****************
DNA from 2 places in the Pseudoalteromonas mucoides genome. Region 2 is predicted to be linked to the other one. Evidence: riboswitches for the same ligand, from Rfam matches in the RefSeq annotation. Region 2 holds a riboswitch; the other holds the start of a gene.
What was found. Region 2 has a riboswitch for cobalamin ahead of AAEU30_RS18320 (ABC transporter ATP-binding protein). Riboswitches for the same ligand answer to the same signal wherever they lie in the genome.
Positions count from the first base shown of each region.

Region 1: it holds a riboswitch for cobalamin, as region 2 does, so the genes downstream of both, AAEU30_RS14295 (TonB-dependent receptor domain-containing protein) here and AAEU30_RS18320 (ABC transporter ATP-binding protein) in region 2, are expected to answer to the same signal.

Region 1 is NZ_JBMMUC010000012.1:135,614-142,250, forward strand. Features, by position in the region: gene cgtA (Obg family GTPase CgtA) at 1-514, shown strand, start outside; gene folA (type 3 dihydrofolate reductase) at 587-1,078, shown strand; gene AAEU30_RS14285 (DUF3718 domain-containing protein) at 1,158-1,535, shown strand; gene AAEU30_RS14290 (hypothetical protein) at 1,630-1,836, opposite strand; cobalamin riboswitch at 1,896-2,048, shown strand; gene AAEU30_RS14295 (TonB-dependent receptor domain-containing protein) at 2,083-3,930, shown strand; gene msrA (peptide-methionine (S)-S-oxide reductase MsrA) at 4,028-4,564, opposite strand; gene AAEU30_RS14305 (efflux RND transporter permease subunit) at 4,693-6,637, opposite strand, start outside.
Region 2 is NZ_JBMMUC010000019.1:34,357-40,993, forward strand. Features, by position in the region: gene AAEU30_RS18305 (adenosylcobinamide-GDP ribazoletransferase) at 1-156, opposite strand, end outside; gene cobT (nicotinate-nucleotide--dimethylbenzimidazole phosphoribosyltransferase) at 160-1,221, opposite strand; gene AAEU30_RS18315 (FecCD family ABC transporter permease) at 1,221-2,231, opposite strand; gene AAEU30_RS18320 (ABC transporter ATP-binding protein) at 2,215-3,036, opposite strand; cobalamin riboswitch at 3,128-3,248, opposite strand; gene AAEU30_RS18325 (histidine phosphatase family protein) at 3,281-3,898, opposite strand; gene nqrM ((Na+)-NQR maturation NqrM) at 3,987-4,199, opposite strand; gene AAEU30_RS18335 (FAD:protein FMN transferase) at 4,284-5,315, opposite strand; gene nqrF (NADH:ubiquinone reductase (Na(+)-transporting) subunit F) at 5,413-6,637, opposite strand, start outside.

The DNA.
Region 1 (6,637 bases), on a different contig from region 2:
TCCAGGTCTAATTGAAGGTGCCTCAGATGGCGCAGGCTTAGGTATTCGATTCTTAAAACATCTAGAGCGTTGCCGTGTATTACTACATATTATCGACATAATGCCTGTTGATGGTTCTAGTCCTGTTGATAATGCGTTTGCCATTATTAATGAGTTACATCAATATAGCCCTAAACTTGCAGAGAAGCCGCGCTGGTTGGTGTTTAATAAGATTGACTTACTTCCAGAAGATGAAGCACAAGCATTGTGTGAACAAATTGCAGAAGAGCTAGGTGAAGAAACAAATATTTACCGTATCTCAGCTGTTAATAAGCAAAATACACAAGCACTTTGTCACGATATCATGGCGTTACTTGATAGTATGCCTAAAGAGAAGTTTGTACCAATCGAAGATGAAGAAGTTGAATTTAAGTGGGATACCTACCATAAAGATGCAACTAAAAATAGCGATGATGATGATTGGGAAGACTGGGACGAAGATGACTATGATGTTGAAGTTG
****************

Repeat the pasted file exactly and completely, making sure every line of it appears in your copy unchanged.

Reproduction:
DNA from 2 places in the Pseudoalteromonas mucoides genome. Region 2 is predicted to be linked to the other one. Evidence: riboswitches for the same ligand, from Rfam matches in the RefSeq annotation. Region 2 holds a riboswitch; the other holds the start of a gene.
What was found. Region 2 has a riboswitch for cobalamin ahead of AAEU30_RS18320 (ABC transporter ATP-binding protein). Riboswitches for the same ligand answer to the same signal wherever they lie in the genome.
Positions count from the first base shown of each region.

Region 1: it holds a riboswitch for cobalamin, as region 2 does, so the genes downstream of both, AAEU30_RS14295 (TonB-dependent receptor domain-containing protein) here and AAEU30_RS18320 (ABC transporter ATP-binding protein) in region 2, are expected to answer to the same signal.

Region 1 is NZ_JBMMUC010000012.1:135,614-142,250, forward strand. Features, by position in the region: gene cgtA (Obg family GTPase CgtA) at 1-514, shown strand, start outside; gene folA (type 3 dihydrofolate reductase) at 587-1,078, shown strand; gene AAEU30_RS14285 (DUF3718 domain-containing protein) at 1,158-1,535, shown strand; gene AAEU30_RS14290 (hypothetical protein) at 1,630-1,836, opposite strand; cobalamin riboswitch at 1,896-2,048, shown strand; gene AAEU30_RS14295 (TonB-dependent receptor domain-containing protein) at 2,083-3,930, shown strand; gene msrA (peptide-methionine (S)-S-oxide reductase MsrA) at 4,028-4,564, opposite strand; gene AAEU30_RS14305 (efflux RND transporter permease subunit) at 4,693-6,637, opposite strand, start outside.
Region 2 is NZ_JBMMUC010000019.1:34,357-40,993, forward strand. Features, by position in the region: gene AAEU30_RS18305 (adenosylcobinamide-GDP ribazoletransferase) at 1-156, opposite strand, end outside; gene cobT (nicotinate-nucleotide--dimethylbenzimidazole phosphoribosyltransferase) at 160-1,221, opposite strand; gene AAEU30_RS18315 (FecCD family ABC transporter permease) at 1,221-2,231, opposite strand; gene AAEU30_RS18320 (ABC transporter ATP-binding protein) at 2,215-3,036, opposite strand; cobalamin riboswitch at 3,128-3,248, opposite strand; gene AAEU30_RS18325 (histidine phosphatase family protein) at 3,281-3,898, opposite strand; gene nqrM ((Na+)-NQR maturation NqrM) at 3,987-4,199, opposite strand; gene AAEU30_RS18335 (FAD:protein FMN transferase) at 4,284-5,315, opposite strand; gene nqrF (NADH:ubiquinone reductase (Na(+)-transporting) subunit F) at 5,413-6,637, opposite strand, start outside.

The DNA.
Region 1 (6,637 bases), on a different contig from region 2:
TCCAGGTCTAATTGAAGGTGCCTCAGATGGCGCAGGCTTAGGTATTCGATTCTTAAAACATCTAGAGCGTTGCCGTGTATTACTACATATTATCGACATAATGCCTGTTGATGGTTCTAGTCCTGTTGATAATGCGTTTGCCATTATTAATGAGTTACATCAATATAGCCCTAAACTTGCAGAGAAGCCGCGCTGGTTGGTGTTTAATAAGATTGACTTACTTCCAGAAGATGAAGCACAAGCATTGTGTGAACAAATTGCAGAAGAGCTAGGTGAAGAAACAAATATTTACCGTATCTCAGCTGTTAATAAGCAAAATACACAAGCACTTTGTCACGATATCATGGCGTTACTTGATAGTATGCCTAAAGAGAAGTTTGTACCAATCGAAGATGAAGAAGTTGAATTTAAGTGGGATACCTACCATAAAGATGCAACTAAAAATAGCGATGATGATGATTGGGAAGACTGGGACGAAGATGACTATGATGTTGAAGTTG